International eyes have been focused on Egypt recently.
However, it is good to remember all the trouble that North Korea has been stirring up in the Pacific Rim recently. Princeton student Josh Zuckerman shares his sound analysis:
…The North’s increasingly bellicose taunts, as well as the immediate danger that our vital military and economic allies South Korea and Japan now face, have created an interesting foreign policy dilemma for the Obama administration and for the Pentagon. While United Nations sanctions have successfully crippled the North Korean economy, they have clearly failed to prevent the hostility displayed by the Kim regime. (Also devastated by UN sanctions, Iran is now contemplating shipping oil to North Korea). Must the United States, as a result, take harsher action against North Korea? Preemptive military strikes are (at least for now) unwise, as they would almost certainly result in a full-scale war. But the American military has increased its presence in the Pacific, sending additional troops and machinery to Guam, South Korea, and the waters surrounding the Korean Peninsula.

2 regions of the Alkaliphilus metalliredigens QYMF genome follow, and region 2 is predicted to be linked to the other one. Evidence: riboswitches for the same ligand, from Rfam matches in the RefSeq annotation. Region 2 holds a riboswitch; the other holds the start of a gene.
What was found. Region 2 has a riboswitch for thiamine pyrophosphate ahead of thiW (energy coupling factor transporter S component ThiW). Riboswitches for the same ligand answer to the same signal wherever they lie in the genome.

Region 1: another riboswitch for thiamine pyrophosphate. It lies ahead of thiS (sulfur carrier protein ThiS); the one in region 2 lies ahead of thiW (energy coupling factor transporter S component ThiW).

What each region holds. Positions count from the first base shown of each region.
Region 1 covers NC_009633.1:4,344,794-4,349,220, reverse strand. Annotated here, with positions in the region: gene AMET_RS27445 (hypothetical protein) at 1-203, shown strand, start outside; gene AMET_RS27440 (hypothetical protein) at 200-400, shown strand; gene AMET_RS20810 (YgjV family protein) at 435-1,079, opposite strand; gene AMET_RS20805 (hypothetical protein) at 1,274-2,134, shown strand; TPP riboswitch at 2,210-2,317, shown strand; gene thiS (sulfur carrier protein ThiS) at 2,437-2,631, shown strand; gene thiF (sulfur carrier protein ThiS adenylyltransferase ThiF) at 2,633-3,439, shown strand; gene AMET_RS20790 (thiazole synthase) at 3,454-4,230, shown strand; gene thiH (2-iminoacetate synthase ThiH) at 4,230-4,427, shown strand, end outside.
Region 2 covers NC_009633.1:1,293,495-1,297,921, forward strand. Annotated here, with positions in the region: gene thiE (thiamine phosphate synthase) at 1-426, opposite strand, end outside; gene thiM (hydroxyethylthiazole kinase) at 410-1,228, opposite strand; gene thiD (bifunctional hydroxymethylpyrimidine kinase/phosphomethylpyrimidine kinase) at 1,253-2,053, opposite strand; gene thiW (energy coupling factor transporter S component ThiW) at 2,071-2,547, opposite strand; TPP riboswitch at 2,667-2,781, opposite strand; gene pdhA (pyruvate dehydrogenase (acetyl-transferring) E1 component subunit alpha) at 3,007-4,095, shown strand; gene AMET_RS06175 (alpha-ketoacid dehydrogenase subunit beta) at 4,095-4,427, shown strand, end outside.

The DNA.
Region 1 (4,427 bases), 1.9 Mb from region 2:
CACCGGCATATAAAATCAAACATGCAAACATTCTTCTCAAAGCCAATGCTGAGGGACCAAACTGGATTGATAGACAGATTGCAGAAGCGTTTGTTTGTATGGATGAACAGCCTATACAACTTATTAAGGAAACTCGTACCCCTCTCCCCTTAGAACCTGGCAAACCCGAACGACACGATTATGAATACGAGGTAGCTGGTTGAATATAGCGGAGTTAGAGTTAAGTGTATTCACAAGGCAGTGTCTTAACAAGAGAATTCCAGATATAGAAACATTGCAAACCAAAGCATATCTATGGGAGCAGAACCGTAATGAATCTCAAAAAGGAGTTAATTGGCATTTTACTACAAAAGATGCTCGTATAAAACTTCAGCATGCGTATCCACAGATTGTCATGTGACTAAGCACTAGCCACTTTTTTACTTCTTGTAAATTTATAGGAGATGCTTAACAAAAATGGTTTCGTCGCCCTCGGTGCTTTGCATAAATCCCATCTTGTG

While this increased preparedness on the part of the American military is certainly justifiable, it will likely prove to be for naught considering North Korea’s long history of making empty threats. Furthermore, while North Korea undeniably engages in strange behavior, its leaders, while perhaps a tad bit crazy, are not stupid. Kim Jong Un surely realizes that, although his nation is capable of causing a great deal of damage and death in South Korea, his military is no match for American strength. A direct attack on South Korea would likely be initially successful but would ultimately lead to unimaginable devastation in the North should America choose to respond with her full military capabilities. Although Kim Jong Un is perfectly willing to let his people starve to death, it is unlikely he will start a war that will lead to thousands, if not more, of civilian casualties.
Like all recent crises on the volatile Korean Peninsula, it is likely that this one too will pass without violence or bloodshed. Luckily, North Korea seems primarily interested in showing its strength. While the motives of the isolated nation are unclear, the recent surge in propaganda and hostile rhetoric are probably attempts to increase solidarity, cohesion, and feelings of nationalism among its censored and oppressed people. By rallying its people around common enemies—South Korea and the United States-the communist regime is attempting to earn the loyalty of its denizens. North Korea’s recent actions are, therefore, merely manifestations of the cult of Kim Jong Un. They represent yet another attempt to brainwash and manipulate an uneducated population that is kept in a state of ignorance.